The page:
New leuciscin fish found in northern China

June 2, 2011
Fig1: Holotype of Tianshanicus liui gen. et sp. nov., left side view (IVPP V 12172.1A) Credit: SU De-Zao

SU De-Zao, a retired paleoichthyologist of Institute of Vertebrate Paleontology and Paleoanthropology, Chinese Academy of Sciences, found a new paleogene leuciscin fish, Tianshanicus liui sp. nov., in the Anjihaihe Formation in the Manas County in northern Xinjiang, as reported in the latest issue of Vertebrata PalAsiatic 2011(2), providing new materials for studying the origin, evolution, and interrelationships within the Cyprinidae. According to the nature of the fish-fauna and mammal fossils, the age of the fish-bearing beds is considered to be late Eocene, roughly 42 million years ago.

Cyprinidae is the largest family of , including subfamily Leuciscinae and several other subfamilies, occurring widely in Eurasia, Africa and North America. About 210 genera and 532 species and living cyprinids have been recorded in China, and more than 28 genera and 34 species of fossil cyprinids have been reported from Tertiary sediments in China. The earliest definite fossil cypriniforms (cyprinid and catostomid) are of Eocene age from China, but very few cyprinid fossils have been found in deposits earlier than Miocene.
 
Tianshanicus shows typical characters of the subfamily Leuciscinae, such as the anal fin with more than seven branched rays, body elongate-fusiform, mouth terminal, dorsal and anal fins without osseous spine, and the origin of the dorsal fin slightly behind that of the pelvic. It differs from other genera in the subfamily in the following characters: frontal broad anteriorly and narrow posteriorly, with greatly expanded postorbital process; parietal long, rectangular; sphenotic very large, arched; upper part of operculum as wide as lower one, roughly rectangular; dentary with low coronoid process; upper limb of preoperculum long, almost vertical; six hypurals, four of them upper hypurals; caudal fin with 19 principal rays and rounded upper and lower lobs.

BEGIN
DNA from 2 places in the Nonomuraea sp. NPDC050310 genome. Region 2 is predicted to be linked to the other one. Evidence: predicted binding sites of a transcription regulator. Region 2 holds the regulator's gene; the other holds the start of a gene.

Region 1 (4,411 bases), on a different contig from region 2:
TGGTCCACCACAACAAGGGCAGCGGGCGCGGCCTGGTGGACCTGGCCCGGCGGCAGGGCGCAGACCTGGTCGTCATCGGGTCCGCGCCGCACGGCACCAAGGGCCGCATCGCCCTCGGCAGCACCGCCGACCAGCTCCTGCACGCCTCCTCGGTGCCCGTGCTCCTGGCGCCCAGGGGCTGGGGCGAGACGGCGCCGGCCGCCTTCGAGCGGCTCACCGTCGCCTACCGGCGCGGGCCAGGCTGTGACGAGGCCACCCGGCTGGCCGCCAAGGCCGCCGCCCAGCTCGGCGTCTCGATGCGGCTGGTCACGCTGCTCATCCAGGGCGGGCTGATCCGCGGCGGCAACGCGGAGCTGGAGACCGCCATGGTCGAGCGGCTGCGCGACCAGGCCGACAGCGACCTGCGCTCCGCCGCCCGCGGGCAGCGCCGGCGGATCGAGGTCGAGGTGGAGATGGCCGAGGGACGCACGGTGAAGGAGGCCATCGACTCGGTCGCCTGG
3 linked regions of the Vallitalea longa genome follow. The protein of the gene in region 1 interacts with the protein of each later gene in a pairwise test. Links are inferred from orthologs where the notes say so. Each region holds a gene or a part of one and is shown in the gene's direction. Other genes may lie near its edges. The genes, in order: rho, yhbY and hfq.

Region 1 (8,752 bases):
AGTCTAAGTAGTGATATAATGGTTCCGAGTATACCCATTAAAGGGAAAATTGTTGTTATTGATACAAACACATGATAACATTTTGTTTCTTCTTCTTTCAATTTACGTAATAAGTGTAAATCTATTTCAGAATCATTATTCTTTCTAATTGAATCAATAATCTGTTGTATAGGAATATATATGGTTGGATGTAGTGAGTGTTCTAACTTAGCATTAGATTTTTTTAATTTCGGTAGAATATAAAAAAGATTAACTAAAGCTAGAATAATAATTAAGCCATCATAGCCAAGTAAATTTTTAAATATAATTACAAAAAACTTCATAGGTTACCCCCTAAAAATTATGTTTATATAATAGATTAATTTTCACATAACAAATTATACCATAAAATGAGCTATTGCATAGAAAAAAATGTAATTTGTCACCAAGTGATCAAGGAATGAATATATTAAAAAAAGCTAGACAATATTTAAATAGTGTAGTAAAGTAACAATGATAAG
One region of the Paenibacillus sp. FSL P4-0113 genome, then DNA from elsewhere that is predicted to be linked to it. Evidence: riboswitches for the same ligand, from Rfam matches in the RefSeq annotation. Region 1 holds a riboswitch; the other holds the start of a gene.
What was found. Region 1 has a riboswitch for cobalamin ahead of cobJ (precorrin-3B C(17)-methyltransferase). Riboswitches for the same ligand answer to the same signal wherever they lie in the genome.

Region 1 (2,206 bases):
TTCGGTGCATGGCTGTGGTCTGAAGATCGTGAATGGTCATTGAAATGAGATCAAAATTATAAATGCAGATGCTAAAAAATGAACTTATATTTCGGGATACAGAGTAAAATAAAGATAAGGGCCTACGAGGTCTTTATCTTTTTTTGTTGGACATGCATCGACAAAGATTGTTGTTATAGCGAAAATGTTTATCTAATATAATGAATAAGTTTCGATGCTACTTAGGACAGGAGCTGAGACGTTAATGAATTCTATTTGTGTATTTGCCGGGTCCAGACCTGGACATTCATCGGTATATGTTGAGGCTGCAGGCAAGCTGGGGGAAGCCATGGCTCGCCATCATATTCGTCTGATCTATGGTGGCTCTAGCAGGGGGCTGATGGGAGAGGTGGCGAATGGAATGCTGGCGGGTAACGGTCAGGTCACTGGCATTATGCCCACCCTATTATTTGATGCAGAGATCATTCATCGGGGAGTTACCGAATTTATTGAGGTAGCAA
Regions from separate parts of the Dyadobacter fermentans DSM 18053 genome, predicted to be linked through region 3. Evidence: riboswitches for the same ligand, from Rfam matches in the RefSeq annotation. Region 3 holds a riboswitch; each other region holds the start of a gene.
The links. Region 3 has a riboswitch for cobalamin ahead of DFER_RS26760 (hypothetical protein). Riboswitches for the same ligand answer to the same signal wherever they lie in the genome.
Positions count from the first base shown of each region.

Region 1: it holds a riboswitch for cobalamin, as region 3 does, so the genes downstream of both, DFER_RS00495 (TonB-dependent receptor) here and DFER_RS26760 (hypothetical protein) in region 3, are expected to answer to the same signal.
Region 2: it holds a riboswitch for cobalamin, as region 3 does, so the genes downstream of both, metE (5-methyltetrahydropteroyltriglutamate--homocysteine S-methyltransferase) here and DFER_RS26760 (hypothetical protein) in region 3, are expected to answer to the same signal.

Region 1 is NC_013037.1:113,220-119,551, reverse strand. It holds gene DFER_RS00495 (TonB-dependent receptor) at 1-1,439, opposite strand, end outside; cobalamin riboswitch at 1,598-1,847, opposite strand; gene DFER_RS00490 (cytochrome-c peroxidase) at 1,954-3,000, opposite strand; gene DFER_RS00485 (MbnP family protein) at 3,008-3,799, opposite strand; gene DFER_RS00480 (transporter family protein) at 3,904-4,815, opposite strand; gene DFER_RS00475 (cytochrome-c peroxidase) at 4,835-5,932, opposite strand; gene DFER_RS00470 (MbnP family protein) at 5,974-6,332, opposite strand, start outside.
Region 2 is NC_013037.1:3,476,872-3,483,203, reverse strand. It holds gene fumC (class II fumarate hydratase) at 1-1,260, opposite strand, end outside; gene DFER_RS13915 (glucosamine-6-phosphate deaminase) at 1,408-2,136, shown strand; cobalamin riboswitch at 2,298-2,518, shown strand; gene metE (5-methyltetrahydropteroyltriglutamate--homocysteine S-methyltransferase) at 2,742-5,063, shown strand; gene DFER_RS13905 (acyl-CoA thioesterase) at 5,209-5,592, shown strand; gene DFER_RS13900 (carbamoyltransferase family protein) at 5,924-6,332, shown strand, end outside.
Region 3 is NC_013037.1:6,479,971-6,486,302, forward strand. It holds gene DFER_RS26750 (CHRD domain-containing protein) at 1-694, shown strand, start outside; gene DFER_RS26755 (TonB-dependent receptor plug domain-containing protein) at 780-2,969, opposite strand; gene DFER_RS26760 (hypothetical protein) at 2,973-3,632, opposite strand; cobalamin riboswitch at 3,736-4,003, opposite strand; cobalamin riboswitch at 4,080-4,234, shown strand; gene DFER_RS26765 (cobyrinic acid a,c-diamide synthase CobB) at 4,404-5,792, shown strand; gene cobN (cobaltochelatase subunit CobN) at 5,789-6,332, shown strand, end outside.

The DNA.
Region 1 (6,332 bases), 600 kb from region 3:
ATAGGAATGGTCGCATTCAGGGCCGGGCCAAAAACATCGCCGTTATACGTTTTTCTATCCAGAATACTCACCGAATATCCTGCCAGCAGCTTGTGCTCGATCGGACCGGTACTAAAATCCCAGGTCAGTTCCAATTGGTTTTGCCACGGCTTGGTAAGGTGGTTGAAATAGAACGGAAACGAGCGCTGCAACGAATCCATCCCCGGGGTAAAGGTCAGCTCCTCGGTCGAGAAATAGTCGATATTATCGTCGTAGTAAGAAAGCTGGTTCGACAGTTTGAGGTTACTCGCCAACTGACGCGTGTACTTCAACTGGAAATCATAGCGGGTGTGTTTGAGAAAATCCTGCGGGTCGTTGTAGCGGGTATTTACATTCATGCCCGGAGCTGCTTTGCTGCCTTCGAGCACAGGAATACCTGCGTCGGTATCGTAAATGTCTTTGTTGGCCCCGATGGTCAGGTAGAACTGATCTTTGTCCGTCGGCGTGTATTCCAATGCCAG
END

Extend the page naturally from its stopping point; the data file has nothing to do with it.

Although fossil cypriniforms are represented most in Asia, the study has been largely neglected in , owing to the poor preservation of most specimens and their limited significance to the high-level systematics. “The origin, evolution, and interrelationships within the Cyprinidae are still uncertain, mainly due to scarce information on fossil members of the group as well as of many extant Asiatic species”, said SU, “Tianshanicus liui shows typical characters of the subfamily Leuciscinae, and is of great interest for studying the origin of the Leuciscinae.”

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